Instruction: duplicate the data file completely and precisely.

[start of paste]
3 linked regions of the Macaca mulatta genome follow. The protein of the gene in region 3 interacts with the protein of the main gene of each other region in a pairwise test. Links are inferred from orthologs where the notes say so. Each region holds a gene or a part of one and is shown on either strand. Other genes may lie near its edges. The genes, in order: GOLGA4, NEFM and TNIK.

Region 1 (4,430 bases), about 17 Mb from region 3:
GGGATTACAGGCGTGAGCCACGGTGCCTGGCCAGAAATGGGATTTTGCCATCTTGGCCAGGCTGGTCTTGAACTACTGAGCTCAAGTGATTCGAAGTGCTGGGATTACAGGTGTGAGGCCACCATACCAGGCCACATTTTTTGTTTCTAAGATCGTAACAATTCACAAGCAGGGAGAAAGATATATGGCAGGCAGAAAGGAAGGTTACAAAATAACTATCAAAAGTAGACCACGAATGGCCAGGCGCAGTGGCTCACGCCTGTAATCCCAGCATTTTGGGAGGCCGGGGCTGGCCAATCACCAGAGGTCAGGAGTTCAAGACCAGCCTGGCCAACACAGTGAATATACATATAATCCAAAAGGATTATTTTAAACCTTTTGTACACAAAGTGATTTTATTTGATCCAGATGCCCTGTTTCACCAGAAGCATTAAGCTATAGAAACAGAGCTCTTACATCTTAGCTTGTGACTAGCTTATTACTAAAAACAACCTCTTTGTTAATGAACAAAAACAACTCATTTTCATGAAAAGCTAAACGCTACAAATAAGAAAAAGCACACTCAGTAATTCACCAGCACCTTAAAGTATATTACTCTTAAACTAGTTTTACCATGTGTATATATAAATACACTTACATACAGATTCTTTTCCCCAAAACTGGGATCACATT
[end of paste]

3 linked regions of the Macaca mulatta genome follow. The protein of the gene in region 3 interacts with the protein of the main gene of each other region in a pairwise test. Links are inferred from orthologs where the notes say so. Each region holds a gene or a part of one and is shown on either strand. Other genes may lie near its edges. The genes, in order: GOLGA4, NEFM and TNIK.

Region 1 (4,430 bases), about 17 Mb from region 3:
GGGATTACAGGCGTGAGCCACGGTGCCTGGCCAGAAATGGGATTTTGCCATCTTGGCCAGGCTGGTCTTGAACTACTGAGCTCAAGTGATTCGAAGTGCTGGGATTACAGGTGTGAGGCCACCATACCAGGCCACATTTTTTGTTTCTAAGATCGTAACAATTCACAAGCAGGGAGAAAGATATATGGCAGGCAGAAAGGAAGGTTACAAAATAACTATCAAAAGTAGACCACGAATGGCCAGGCGCAGTGGCTCACGCCTGTAATCCCAGCATTTTGGGAGGCCGGGGCTGGCCAATCACCAGAGGTCAGGAGTTCAAGACCAGCCTGGCCAACACAGTGAATATACATATAATCCAAAAGGATTATTTTAAACCTTTTGTACACAAAGTGATTTTATTTGATCCAGATGCCCTGTTTCACCAGAAGCATTAAGCTATAGAAACAGAGCTCTTACATCTTAGCTTGTGACTAGCTTATTACTAAAAACAACCTCTTTGTTAATGAACAAAAACAACTCATTTTCATGAAAAGCTAAACGCTACAAATAAGAAAAAGCACACTCAGTAATTCACCAGCACCTTAAAGTATATTACTCTTAAACTAGTTTTACCATGTGTATATATAAATACACTTACATACAGATTCTTTTCCCCAAAACTGGGATCACATT